In this clip from the Rule Breaker Investing podcast, David Gardner explains the difference between companies that are unremarkable in their sector and companies that stand out and succeed. The businesses that win take on the relevant, real-world problems of their industry and make measurable progress toward solving them.

Make sure to check out the other parts of this series:

Businesses That Win Trait #1: Create Value for All Stakeholders

Businesses That Win Trait #2: Solve Real Problems

Businesses That Win Trait #3: Long-Term Thinking

Businesses That Win Trait #4: Not Afraid to Adapt

Businesses That Win Trait #5: Be Fun!

A full transcript follows the video.

This podcast was recorded on Oct. 21, 2015.

David Gardner: Alright, number two. Number two, companies that solve real problems.

When I first started investing, this is not how I was thinking. Early on, at the age of 18, 19, 20, when I was picking my first stocks and buying them for real, I was looking for the fourth or fifth player in a niche industry. Usually, I was hoping that that stock was off Wall Street's radar, and that within 18 months or so, I was hoping maybe it could double. And it worked a few times, but it didn't work well enough long enough that I kept that up. I changed my investment approach, something I've done a number of times over the last 30 years. Perhaps you have, too. Perhaps Rule Breaker Investing is helping you shape or change your existing investment approach.

What I found by following that strategy was, I was investing in companies that were not meaningful players nationally, let alone globally. I was finding off-the-radar companies, usually without interesting or visionary managers, who were doing something unremarkable as the third or fourth player. And I was just hoping that stock was undervalued. Again, it worked some, but it didn't work enough.

By contrast, let's think about companies that solve real problems. Let's talk about, for example, Apple. There's a company that really has solved the problem of making technology accessible to all, making the most important technology of our time. A couple decades ago, it was personal computers. Today, it's more like our phones. Those and more. Apple has consistently solved our problems, and at an incredible scale. Hence Apple's valued as the single highest market cap American company today, the most valuable market capitalization out there.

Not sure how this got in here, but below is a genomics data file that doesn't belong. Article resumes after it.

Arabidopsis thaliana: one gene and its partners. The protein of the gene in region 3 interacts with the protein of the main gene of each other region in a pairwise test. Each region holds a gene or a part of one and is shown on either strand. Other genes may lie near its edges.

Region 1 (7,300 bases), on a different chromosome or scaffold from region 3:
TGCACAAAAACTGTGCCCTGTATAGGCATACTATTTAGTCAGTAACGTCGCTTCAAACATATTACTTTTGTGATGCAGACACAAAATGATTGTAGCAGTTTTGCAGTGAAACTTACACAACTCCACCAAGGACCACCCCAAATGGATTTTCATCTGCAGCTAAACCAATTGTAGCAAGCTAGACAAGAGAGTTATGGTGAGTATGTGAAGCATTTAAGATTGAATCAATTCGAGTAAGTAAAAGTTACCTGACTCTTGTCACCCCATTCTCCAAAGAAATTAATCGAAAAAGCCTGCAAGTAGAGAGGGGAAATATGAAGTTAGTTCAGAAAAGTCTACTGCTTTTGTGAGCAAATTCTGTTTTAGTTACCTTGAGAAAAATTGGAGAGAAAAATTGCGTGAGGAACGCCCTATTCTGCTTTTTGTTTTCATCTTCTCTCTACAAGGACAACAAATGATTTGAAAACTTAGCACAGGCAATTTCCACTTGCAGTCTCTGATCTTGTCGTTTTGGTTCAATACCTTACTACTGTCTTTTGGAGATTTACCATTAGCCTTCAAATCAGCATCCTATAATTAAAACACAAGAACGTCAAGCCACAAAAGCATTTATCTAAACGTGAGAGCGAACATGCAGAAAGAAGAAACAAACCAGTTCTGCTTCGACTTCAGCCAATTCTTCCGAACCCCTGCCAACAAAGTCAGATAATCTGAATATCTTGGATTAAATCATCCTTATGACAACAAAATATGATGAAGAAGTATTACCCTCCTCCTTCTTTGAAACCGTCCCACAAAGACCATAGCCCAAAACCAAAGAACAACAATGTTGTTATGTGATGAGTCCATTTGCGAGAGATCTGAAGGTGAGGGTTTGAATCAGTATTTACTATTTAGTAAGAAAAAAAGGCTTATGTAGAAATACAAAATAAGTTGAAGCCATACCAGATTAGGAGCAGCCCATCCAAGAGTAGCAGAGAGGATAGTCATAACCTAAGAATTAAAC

I think Chipotle is another good example, a company that's solving real world problems. Better fast food. Fast food that's not just better for you, but is also better produced. And what Chipotle has done to rework where it sources things is very profound, and now, much imitated by others.

There's a nice local restaurant chain here in Washington, D.C. called Cava Mezze Grill. Really love Cava a lot. They just announced their first non-Washington, D.C. restaurant opening in Los Angeles. If you're a Motley Fool member out in Los Angeles, keep an eye out for Cava Mezze Grill. Why am I giving them a plug? Well, it's not really a plug, although I am a big Cava fan. I'm just here to say that they have clearly been highly influenced by Chipotle. One of the first things I thought about when I walked into that restaurant, and I bet you have a few that you go to from time to time too, was, wow, they're copying Chipotle.

But, real problems, real world problems. Another great example -- I probably overuse this company as an example -- but I think Netflix clearly helped a lot of us solve the problem of late fees back in the day, 10 plus years ago; and today finding really good quality content streaming online. Again, big impact, big companies. The businesses that win are the companies that solve real world problems at scale. They're companies that you can't not notice, even if you don't want to buy from them, because they're solving and not of other people's problems that they are gaining great value.

David Gardner owns shares of Apple, Chipotle Mexican Grill, and Netflix. The Motley Fool owns shares of and recommends Apple, Chipotle Mexican Grill, and Netflix. Try any of our Foolish newsletter services free for 30 days. We Fools may not all hold the same opinions, but we all believe that considering a diverse range of insights makes us better investors. The Motley Fool has a disclosure policy.